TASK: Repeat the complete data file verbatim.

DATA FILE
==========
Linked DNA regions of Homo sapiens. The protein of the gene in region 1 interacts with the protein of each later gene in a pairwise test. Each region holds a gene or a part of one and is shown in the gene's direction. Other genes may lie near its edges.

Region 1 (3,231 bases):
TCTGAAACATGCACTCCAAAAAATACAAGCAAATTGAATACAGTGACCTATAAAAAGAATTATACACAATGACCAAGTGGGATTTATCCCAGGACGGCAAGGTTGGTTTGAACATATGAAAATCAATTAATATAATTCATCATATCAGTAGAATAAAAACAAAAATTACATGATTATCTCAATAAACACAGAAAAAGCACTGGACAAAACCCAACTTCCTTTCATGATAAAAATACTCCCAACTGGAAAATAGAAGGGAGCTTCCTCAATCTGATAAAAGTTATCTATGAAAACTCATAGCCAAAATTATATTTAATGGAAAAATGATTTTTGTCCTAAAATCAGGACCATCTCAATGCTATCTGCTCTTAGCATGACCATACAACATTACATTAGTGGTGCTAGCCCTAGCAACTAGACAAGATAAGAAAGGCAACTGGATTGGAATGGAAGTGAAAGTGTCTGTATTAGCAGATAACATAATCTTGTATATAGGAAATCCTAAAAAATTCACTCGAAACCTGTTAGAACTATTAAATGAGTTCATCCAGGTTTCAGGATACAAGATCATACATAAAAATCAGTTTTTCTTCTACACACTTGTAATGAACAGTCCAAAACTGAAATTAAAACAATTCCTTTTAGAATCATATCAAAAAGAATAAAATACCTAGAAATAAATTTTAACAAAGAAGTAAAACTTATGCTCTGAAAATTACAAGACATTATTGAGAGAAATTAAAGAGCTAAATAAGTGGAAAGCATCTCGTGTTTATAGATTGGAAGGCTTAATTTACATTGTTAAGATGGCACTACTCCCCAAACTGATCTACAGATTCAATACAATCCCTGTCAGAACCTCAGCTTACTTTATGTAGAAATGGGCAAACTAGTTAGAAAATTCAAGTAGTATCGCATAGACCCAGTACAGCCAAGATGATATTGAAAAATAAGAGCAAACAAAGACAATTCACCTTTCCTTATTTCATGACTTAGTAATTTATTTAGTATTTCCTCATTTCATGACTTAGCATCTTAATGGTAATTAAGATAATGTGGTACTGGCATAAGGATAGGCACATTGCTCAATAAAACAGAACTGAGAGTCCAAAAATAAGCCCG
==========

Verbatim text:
Linked DNA regions of Homo sapiens. The protein of the gene in region 1 interacts with the protein of each later gene in a pairwise test. Each region holds a gene or a part of one and is shown in the gene's direction. Other genes may lie near its edges.

Region 1 (3,231 bases):
TCTGAAACATGCACTCCAAAAAATACAAGCAAATTGAATACAGTGACCTATAAAAAGAATTATACACAATGACCAAGTGGGATTTATCCCAGGACGGCAAGGTTGGTTTGAACATATGAAAATCAATTAATATAATTCATCATATCAGTAGAATAAAAACAAAAATTACATGATTATCTCAATAAACACAGAAAAAGCACTGGACAAAACCCAACTTCCTTTCATGATAAAAATACTCCCAACTGGAAAATAGAAGGGAGCTTCCTCAATCTGATAAAAGTTATCTATGAAAACTCATAGCCAAAATTATATTTAATGGAAAAATGATTTTTGTCCTAAAATCAGGACCATCTCAATGCTATCTGCTCTTAGCATGACCATACAACATTACATTAGTGGTGCTAGCCCTAGCAACTAGACAAGATAAGAAAGGCAACTGGATTGGAATGGAAGTGAAAGTGTCTGTATTAGCAGATAACATAATCTTGTATATAGGAAATCCTAAAAAATTCACTCGAAACCTGTTAGAACTATTAAATGAGTTCATCCAGGTTTCAGGATACAAGATCATACATAAAAATCAGTTTTTCTTCTACACACTTGTAATGAACAGTCCAAAACTGAAATTAAAACAATTCCTTTTAGAATCATATCAAAAAGAATAAAATACCTAGAAATAAATTTTAACAAAGAAGTAAAACTTATGCTCTGAAAATTACAAGACATTATTGAGAGAAATTAAAGAGCTAAATAAGTGGAAAGCATCTCGTGTTTATAGATTGGAAGGCTTAATTTACATTGTTAAGATGGCACTACTCCCCAAACTGATCTACAGATTCAATACAATCCCTGTCAGAACCTCAGCTTACTTTATGTAGAAATGGGCAAACTAGTTAGAAAATTCAAGTAGTATCGCATAGACCCAGTACAGCCAAGATGATATTGAAAAATAAGAGCAAACAAAGACAATTCACCTTTCCTTATTTCATGACTTAGTAATTTATTTAGTATTTCCTCATTTCATGACTTAGCATCTTAATGGTAATTAAGATAATGTGGTACTGGCATAAGGATAGGCACATTGCTCAATAAAACAGAACTGAGAGTCCAAAAATAAGCCCG